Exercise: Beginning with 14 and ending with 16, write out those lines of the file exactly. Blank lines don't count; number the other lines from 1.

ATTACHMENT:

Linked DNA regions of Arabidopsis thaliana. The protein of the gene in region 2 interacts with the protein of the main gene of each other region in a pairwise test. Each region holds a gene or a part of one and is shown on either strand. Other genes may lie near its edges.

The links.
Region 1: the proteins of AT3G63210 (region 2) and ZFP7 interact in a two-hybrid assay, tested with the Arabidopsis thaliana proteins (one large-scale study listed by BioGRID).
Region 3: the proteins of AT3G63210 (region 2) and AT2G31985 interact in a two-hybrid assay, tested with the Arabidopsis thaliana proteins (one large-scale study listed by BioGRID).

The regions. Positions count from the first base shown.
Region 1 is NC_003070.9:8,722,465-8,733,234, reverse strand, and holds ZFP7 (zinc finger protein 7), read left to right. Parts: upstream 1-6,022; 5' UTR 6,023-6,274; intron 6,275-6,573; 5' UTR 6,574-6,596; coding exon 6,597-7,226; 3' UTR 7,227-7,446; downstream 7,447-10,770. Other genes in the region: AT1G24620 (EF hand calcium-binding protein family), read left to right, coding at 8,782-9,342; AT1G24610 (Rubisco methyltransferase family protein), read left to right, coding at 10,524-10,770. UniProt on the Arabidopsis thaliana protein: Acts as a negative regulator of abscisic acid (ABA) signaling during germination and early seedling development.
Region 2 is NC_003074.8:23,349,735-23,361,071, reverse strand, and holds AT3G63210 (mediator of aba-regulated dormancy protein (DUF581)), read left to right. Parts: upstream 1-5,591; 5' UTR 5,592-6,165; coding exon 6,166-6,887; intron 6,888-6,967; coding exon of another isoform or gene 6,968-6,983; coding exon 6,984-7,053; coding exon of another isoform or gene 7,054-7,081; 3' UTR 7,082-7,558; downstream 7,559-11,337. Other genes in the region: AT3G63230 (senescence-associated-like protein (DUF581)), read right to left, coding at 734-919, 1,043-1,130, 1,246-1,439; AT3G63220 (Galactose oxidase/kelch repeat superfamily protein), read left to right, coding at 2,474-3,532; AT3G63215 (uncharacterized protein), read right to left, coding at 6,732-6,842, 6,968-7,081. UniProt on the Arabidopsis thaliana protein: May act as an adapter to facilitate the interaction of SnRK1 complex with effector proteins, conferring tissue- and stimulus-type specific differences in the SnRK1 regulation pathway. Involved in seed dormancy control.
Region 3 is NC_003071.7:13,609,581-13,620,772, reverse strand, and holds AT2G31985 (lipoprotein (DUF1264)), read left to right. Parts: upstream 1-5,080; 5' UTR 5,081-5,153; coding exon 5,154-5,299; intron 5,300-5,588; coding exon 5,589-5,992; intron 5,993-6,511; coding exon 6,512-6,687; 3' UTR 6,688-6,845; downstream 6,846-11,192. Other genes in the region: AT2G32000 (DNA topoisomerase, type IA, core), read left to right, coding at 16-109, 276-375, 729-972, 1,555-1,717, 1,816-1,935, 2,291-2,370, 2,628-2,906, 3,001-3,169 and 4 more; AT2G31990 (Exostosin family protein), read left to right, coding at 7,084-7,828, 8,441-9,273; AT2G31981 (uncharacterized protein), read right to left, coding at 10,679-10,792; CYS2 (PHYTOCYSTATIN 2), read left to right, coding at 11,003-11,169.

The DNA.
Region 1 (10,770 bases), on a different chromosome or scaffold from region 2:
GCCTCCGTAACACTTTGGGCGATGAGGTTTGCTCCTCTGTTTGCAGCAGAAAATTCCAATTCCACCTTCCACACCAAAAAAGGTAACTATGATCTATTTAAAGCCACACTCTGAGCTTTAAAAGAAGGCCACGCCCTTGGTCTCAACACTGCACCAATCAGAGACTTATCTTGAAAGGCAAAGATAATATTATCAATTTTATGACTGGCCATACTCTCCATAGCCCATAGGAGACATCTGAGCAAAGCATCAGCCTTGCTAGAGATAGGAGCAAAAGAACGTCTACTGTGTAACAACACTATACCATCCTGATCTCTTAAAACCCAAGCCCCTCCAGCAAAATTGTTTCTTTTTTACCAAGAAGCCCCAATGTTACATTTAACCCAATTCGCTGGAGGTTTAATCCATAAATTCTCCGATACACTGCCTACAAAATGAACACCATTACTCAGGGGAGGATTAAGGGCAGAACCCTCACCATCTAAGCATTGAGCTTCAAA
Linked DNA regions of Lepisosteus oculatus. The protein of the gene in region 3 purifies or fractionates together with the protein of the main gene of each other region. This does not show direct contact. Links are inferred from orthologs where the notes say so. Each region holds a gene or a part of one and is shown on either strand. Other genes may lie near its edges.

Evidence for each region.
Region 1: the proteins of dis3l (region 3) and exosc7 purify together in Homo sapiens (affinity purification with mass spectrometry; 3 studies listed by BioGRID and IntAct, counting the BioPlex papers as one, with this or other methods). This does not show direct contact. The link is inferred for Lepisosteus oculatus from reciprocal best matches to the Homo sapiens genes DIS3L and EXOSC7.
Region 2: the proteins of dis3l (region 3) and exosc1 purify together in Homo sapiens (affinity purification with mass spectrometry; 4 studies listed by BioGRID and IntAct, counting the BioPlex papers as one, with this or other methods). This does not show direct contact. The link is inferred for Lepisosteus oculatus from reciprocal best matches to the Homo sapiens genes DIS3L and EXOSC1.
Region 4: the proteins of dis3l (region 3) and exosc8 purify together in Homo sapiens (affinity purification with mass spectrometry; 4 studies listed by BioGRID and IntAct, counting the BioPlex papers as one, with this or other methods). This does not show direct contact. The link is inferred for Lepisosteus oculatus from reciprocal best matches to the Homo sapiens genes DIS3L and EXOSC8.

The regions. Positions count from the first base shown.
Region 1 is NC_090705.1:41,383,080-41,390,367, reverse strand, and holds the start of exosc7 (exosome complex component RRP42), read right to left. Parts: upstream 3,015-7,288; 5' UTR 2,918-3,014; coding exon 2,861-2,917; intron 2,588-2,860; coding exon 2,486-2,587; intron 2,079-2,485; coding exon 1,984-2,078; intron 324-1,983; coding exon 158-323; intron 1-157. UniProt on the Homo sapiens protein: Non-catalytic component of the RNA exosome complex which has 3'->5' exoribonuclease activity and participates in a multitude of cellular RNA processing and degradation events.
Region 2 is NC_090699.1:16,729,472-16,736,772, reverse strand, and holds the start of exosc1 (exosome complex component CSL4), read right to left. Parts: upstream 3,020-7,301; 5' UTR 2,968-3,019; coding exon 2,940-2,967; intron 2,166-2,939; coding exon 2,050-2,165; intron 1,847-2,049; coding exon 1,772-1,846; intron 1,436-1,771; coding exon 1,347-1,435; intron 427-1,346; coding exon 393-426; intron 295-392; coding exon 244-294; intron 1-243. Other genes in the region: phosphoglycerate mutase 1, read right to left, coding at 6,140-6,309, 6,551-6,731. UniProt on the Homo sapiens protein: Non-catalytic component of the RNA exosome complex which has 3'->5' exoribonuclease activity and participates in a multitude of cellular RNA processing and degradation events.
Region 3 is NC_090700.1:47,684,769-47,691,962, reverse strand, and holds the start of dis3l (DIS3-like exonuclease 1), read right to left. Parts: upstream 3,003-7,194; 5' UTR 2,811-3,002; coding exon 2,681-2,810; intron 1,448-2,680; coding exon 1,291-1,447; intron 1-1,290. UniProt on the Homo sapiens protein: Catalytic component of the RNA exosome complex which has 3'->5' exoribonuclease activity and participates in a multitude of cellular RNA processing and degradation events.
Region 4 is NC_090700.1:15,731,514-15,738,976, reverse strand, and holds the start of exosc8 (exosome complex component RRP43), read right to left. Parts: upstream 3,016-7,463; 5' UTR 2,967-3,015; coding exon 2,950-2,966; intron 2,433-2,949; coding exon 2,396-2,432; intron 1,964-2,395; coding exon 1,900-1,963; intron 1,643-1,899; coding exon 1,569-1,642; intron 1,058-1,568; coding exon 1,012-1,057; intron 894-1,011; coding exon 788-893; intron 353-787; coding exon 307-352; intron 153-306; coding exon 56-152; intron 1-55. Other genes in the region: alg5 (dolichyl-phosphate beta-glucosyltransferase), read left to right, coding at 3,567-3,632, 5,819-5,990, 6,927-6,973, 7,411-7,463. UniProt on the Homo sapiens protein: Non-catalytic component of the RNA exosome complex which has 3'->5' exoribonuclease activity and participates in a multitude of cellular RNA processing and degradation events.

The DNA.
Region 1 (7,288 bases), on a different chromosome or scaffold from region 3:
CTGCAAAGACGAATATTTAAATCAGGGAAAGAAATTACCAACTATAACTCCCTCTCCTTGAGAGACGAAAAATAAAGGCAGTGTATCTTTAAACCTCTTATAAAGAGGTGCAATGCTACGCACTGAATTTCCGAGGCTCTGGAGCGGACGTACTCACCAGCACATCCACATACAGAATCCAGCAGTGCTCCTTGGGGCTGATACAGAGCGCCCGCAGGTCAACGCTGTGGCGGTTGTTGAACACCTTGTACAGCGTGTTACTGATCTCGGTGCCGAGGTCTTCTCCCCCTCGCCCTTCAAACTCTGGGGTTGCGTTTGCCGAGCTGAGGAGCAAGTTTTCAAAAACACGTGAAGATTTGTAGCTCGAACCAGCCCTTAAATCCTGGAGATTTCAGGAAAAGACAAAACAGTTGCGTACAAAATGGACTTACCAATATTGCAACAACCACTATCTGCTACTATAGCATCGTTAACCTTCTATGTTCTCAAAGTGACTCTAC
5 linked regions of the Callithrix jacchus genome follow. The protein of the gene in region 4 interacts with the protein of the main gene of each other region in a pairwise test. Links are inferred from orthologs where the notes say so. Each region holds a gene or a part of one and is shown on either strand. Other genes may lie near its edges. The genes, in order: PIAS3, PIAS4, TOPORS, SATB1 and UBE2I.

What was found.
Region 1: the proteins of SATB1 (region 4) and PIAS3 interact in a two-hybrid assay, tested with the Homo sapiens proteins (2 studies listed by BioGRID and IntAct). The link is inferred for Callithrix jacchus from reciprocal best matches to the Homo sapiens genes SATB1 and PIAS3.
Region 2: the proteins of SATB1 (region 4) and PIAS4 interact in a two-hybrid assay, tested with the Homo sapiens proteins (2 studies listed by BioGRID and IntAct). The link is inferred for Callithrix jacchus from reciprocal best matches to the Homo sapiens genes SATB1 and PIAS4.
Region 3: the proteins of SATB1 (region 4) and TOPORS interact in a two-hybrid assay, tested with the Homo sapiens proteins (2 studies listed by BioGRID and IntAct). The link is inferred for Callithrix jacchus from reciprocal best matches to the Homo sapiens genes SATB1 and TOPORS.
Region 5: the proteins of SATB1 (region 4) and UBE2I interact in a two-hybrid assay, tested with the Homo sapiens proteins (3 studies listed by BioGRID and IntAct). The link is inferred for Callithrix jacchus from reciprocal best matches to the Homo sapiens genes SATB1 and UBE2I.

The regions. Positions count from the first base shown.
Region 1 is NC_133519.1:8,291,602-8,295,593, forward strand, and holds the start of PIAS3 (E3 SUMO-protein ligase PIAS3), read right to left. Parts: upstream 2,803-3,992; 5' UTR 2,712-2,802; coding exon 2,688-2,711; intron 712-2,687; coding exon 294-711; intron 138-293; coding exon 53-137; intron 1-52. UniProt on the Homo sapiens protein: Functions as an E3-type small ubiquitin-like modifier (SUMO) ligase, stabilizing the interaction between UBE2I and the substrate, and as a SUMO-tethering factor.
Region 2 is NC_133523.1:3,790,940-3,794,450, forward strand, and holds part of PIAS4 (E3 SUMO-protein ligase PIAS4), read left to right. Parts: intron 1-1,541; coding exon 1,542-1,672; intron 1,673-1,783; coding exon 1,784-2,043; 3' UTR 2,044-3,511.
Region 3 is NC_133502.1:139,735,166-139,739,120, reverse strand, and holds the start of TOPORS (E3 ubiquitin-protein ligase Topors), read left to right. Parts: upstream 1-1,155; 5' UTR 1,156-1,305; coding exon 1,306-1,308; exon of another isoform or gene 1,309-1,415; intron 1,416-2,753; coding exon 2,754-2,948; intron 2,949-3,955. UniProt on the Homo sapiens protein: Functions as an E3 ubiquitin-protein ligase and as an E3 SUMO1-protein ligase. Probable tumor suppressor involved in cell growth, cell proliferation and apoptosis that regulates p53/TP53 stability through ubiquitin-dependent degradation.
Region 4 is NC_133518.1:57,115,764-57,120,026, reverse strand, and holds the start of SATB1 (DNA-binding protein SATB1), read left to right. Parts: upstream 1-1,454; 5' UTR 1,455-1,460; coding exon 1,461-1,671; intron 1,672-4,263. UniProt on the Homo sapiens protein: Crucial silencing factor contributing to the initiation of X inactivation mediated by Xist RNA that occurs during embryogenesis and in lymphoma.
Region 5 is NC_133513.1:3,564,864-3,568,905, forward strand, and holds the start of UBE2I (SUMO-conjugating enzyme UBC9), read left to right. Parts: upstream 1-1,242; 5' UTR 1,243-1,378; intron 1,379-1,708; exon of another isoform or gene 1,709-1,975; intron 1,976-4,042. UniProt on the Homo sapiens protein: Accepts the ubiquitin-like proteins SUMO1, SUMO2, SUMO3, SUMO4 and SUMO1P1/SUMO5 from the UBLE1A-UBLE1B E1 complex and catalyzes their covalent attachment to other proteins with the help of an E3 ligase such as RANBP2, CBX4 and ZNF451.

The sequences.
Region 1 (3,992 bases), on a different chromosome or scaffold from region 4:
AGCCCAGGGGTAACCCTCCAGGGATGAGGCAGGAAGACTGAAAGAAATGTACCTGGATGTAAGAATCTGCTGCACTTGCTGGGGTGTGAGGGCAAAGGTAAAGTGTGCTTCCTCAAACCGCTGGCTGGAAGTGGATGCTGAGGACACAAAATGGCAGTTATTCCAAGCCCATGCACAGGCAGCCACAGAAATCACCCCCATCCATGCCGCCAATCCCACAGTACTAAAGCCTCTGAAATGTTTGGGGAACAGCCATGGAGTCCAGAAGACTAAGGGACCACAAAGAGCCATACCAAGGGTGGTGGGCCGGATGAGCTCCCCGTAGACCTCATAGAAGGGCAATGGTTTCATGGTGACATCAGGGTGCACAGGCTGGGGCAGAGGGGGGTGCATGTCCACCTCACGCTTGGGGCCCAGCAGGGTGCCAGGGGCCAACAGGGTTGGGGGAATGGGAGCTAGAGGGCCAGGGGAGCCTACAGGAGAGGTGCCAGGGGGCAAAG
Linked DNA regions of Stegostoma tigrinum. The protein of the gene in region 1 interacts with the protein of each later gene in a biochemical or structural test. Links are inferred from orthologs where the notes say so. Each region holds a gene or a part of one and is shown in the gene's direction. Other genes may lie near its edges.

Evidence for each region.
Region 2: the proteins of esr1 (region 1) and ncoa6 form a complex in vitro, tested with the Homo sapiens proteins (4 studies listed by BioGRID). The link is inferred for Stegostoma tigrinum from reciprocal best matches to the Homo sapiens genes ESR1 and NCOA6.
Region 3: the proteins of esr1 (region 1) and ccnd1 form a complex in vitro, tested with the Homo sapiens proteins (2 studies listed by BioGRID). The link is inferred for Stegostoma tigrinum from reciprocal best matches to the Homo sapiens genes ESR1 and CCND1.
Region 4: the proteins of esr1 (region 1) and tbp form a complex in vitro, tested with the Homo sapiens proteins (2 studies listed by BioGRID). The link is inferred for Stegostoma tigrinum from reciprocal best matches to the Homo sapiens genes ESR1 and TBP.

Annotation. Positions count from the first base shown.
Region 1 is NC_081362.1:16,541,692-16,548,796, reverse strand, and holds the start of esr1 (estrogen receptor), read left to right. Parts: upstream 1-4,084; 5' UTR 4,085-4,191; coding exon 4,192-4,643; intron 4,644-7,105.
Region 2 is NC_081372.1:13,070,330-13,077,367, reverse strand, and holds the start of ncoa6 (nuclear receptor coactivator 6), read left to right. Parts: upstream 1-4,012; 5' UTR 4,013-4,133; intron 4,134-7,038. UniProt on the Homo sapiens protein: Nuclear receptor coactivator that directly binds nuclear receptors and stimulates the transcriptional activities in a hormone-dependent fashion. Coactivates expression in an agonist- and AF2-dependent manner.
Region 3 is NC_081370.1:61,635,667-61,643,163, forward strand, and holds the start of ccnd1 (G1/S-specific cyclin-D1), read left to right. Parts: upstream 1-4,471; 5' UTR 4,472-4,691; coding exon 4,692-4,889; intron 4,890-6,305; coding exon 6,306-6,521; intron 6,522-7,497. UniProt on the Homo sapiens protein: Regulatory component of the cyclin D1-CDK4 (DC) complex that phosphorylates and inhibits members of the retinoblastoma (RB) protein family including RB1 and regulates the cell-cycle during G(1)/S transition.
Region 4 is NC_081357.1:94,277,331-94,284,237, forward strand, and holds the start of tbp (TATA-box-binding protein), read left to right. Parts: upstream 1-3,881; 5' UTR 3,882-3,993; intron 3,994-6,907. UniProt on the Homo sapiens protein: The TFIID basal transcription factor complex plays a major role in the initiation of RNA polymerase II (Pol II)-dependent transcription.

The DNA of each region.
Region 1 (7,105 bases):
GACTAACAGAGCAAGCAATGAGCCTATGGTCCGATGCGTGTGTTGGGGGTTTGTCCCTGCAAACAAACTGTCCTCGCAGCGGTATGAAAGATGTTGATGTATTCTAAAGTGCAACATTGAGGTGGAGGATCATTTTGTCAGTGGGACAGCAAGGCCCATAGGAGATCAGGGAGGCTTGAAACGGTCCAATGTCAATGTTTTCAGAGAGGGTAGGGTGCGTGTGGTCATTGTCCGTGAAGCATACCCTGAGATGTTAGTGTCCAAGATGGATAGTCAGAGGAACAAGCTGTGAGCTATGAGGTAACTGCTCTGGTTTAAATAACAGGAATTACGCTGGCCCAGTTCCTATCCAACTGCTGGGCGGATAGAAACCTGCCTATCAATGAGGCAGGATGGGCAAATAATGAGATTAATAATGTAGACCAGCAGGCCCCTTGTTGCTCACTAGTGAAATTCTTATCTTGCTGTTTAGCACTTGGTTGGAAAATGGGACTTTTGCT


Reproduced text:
Region 1: the proteins of dis3l (region 3) and exosc7 purify together in Homo sapiens (affinity purification with mass spectrometry; 3 studies listed by BioGRID and IntAct, counting the BioPlex papers as one, with this or other methods). This does not show direct contact. The link is inferred for Lepisosteus oculatus from reciprocal best matches to the Homo sapiens genes DIS3L and EXOSC7.
Region 2: the proteins of dis3l (region 3) and exosc1 purify together in Homo sapiens (affinity purification with mass spectrometry; 4 studies listed by BioGRID and IntAct, counting the BioPlex papers as one, with this or other methods). This does not show direct contact. The link is inferred for Lepisosteus oculatus from reciprocal best matches to the Homo sapiens genes DIS3L and EXOSC1.
Region 4: the proteins of dis3l (region 3) and exosc8 purify together in Homo sapiens (affinity purification with mass spectrometry; 4 studies listed by BioGRID and IntAct, counting the BioPlex papers as one, with this or other methods). This does not show direct contact. The link is inferred for Lepisosteus oculatus from reciprocal best matches to the Homo sapiens genes DIS3L and EXOSC8.